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Korean J Anesthesiol > Volume 15(4); 1982 > Article
Korean Journal of Anesthesiology 1982;15(4):423-429.
DOI: https://doi.org/10.4097/kjae.1982.15.4.423   
Interaction with d-Tubocurarine and Ketamine in Rabbits .
Ho Sik Whang, Young Moon Han, Se Ung Chon
Department of Anesthesiology, Catholic Medical College, Seoul, Korea.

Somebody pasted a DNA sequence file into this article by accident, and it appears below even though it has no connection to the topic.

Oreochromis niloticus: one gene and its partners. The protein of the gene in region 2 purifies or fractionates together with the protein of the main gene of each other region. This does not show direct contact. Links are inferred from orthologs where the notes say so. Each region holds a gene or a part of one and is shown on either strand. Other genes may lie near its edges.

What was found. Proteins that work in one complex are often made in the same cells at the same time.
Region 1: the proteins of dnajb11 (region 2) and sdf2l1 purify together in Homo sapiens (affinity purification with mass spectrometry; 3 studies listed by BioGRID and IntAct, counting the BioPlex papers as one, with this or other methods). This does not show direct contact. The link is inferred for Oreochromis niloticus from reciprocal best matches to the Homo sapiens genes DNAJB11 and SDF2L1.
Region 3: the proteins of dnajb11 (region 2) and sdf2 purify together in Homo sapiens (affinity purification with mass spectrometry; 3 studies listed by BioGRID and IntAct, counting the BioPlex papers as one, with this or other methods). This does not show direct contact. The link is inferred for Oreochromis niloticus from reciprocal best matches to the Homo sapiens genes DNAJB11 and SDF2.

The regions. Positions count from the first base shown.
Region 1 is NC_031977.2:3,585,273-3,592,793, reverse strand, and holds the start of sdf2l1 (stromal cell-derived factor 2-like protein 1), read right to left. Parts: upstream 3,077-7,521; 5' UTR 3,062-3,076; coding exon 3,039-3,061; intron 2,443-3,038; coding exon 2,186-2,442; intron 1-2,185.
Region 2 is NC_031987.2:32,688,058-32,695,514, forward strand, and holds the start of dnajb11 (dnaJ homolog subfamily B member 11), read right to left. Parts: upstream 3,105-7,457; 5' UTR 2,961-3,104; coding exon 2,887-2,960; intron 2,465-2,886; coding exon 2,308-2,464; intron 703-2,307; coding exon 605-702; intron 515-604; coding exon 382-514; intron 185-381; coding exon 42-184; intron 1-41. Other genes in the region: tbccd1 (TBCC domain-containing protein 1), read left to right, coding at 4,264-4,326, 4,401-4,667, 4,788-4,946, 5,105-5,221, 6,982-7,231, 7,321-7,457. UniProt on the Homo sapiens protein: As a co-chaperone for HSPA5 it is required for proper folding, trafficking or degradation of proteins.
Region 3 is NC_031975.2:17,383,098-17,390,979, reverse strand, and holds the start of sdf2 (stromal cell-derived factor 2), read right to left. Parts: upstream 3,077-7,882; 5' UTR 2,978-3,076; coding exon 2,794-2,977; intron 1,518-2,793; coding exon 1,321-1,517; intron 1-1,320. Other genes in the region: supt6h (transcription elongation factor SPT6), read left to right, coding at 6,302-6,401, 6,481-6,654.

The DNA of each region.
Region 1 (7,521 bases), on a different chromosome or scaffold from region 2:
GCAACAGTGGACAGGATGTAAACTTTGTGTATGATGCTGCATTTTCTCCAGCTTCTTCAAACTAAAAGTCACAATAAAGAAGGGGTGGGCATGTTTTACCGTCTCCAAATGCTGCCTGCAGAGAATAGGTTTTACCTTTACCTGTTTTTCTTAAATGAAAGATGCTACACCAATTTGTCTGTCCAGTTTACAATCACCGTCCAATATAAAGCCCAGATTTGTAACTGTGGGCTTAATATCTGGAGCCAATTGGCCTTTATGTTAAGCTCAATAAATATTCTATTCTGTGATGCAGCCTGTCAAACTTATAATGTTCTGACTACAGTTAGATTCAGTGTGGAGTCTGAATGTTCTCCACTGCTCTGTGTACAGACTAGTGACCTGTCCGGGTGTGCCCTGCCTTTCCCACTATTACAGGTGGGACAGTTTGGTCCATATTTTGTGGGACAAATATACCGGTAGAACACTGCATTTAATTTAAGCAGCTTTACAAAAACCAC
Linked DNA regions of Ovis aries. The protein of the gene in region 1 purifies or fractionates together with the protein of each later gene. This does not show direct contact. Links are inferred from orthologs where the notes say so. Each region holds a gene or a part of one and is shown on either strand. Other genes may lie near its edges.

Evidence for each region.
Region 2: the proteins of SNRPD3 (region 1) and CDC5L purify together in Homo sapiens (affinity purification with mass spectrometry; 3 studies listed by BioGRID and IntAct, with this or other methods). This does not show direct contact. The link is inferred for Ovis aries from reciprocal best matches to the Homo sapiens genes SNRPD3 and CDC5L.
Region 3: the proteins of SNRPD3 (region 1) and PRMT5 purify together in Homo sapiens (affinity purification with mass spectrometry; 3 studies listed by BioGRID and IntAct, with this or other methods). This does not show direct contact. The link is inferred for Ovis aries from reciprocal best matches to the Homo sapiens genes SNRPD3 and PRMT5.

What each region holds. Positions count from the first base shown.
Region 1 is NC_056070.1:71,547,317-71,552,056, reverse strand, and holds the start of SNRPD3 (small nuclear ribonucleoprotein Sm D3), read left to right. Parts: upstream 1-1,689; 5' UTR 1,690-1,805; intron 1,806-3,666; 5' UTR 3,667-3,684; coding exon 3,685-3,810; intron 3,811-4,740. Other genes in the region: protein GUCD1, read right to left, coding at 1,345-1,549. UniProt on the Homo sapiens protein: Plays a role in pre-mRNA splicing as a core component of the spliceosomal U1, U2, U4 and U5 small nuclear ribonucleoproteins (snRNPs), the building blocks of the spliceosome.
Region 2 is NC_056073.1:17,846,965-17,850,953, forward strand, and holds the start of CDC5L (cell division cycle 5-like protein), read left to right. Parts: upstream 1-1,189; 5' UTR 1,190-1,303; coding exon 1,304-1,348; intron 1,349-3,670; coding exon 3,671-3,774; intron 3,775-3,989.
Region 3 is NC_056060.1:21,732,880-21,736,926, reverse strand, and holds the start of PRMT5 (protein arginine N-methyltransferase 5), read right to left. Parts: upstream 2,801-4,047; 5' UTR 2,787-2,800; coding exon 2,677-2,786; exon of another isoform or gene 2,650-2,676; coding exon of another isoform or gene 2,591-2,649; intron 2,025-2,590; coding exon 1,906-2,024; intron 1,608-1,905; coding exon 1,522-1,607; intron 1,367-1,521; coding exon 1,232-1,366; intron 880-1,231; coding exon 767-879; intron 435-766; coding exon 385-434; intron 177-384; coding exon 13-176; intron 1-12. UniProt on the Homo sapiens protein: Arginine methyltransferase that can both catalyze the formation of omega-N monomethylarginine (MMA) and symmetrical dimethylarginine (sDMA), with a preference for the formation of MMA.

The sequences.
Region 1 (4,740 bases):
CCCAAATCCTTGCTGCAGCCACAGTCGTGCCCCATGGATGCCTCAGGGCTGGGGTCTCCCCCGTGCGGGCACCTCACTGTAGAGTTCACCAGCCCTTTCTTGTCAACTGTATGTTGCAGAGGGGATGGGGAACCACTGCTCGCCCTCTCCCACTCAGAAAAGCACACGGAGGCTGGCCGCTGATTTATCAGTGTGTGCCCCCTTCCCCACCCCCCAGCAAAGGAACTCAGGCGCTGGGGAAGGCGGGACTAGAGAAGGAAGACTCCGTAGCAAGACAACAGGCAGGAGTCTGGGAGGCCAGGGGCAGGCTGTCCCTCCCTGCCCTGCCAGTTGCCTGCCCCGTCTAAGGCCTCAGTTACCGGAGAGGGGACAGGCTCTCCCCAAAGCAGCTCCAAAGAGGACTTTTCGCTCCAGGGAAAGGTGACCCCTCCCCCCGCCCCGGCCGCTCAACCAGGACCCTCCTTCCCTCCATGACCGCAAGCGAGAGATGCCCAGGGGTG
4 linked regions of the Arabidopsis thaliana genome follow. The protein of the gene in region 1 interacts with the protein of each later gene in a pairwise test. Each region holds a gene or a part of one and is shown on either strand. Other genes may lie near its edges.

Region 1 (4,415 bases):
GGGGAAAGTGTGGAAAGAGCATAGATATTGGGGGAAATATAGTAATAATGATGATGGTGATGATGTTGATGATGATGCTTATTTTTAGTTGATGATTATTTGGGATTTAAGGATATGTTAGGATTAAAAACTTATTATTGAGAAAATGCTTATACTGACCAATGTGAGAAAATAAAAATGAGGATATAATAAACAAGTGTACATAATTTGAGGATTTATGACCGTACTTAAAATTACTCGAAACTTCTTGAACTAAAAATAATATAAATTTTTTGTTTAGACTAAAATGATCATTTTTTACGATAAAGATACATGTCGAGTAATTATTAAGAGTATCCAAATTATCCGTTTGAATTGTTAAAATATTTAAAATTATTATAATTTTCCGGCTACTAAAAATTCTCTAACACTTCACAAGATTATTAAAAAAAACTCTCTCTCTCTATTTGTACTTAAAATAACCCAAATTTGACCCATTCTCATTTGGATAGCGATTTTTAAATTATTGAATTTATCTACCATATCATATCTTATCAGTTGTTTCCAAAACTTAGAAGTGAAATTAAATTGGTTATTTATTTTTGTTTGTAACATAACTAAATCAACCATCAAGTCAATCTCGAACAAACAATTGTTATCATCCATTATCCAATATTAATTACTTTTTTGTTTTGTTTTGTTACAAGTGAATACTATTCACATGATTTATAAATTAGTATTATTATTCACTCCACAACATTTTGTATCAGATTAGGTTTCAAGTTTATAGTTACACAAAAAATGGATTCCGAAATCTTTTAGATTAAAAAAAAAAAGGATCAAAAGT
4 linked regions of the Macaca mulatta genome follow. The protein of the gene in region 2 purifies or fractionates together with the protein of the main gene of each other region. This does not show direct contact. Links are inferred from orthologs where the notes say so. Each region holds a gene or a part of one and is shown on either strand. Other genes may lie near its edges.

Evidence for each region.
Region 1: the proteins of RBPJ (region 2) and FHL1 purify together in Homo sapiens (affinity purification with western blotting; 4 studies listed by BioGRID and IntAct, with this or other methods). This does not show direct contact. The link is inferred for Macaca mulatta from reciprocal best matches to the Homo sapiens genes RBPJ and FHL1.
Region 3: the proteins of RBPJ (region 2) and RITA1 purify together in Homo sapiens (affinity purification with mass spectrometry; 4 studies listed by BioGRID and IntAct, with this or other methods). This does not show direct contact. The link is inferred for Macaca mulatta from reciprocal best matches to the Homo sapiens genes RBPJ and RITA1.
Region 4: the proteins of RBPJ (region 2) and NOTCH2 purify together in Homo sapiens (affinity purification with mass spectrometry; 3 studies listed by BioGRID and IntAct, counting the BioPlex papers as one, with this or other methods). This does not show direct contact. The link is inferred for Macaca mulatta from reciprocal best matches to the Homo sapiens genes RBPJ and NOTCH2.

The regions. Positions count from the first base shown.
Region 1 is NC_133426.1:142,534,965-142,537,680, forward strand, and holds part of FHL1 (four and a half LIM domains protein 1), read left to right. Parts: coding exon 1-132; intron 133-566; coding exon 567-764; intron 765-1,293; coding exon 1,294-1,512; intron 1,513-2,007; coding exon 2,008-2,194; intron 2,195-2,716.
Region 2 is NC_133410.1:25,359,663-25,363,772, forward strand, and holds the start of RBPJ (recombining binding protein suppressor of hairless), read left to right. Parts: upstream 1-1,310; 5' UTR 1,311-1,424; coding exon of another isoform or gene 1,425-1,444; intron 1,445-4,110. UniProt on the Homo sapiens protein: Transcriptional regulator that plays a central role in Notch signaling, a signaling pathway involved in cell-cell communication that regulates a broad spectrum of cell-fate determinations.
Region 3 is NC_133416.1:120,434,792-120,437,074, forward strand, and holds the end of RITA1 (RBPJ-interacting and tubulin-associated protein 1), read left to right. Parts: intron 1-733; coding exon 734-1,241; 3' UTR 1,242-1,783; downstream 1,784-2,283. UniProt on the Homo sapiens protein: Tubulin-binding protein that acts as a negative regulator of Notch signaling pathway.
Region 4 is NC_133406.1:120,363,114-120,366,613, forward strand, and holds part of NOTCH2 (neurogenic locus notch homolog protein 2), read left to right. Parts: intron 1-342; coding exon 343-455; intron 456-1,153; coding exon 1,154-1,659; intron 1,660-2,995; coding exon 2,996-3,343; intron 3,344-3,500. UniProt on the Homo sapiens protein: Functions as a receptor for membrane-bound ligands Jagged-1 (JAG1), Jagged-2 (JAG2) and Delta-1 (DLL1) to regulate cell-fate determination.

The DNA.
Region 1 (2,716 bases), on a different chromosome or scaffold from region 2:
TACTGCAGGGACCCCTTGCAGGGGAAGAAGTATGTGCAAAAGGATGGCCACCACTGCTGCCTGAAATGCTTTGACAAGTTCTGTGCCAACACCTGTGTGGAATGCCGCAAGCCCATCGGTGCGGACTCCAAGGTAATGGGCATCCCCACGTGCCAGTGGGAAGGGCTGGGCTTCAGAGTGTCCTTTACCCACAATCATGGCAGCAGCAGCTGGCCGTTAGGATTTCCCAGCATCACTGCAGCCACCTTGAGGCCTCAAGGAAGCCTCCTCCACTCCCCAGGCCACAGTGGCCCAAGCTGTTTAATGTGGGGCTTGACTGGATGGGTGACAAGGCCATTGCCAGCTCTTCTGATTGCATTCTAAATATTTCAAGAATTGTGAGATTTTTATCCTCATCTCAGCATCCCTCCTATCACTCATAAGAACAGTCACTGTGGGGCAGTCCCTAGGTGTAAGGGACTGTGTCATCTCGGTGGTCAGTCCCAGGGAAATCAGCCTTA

Ketamine hydrochloride(ketamine) is a non-barbiturate anesthetic agent chemically designated as dl-2-(0-chlorophenyl)2-(methylamino)-cyclohexanone hydrochloride. Ketamine anesthesia has been found distinctively different from that induced by conventional anesthetic agents, as it provides profound analgesia without significant impairment of respiratory function or stimulation of cardiovascular activities thus avoiding hypotension and are preserved the protective pharyngeal and laryngeal reflexes. In addition, ketamine appears to have muscle relaxation properties. This latter clinical finding, however has not been experimentally substantiated since few reports have appeared on the effect of ketamine on muscle relaxation. The present study therefore, was undertaken to determine whether this agent affects the muscle activity during d-tubocurarine block. The experiment was performed on sixteen rabbits weighing 1.8 to 2.5kg and these were divided into two groups; eight rabbits for control and eight for th study group. All animals were intubated through a tracheostomy under general anesthesia with nembutal 40mg/kg given intravenously. Respiration was controlled by means of a Harvard animal respirator. The body temperature was kept at 35 degrees C to 36 degrees C with a thermo-blanket. The common peroneal nerve and anterior tibial muscle was exposed and the nerve stimulator was applied to the nerve muscle preparation. The twhitch height of the muscle contraction was recorded on a biophysiograph through the force displacement transducer. The common peroneal nerve was stimulated supramaximally using a single twitch, square wave of 0.2 msec duration at a frequency of 0.1Hz once every 10 seconds. The degree of neuromuscular block following intravenous injection of d-tubocurarine 1mg/kg was measured in the control group. And in the study group ketamine 5mg/kg was administered intravenously when 25% of twitch height of muscle contraction was obtained spontaneously after the intravenous injection of d-tubocurarine 1mg/kg. The changes of the twitch height of muscle contraction and the time of spontaneous recovery in the study group were compared with those of the control group. The results were as follows: 1) The times and degree of maximal single twitch depression were obtained at 194.8sec and 87.3% in the control group and were at 197.5 sec and 87.8% in study group. No significant difference was observed. 2) Recovery index of the control group was 1,560.0 sec and recovery index of the study group was markedly prolonged to 2,387.5 sec(53.0% prolongation). 3) Mean decrease of single twitch height was 8.8% soon after the intravenous ketamine 5mg/kg when 25% of twitch height was obtained after the intravenous d-tubocurarine 1mg/kg in the study group.
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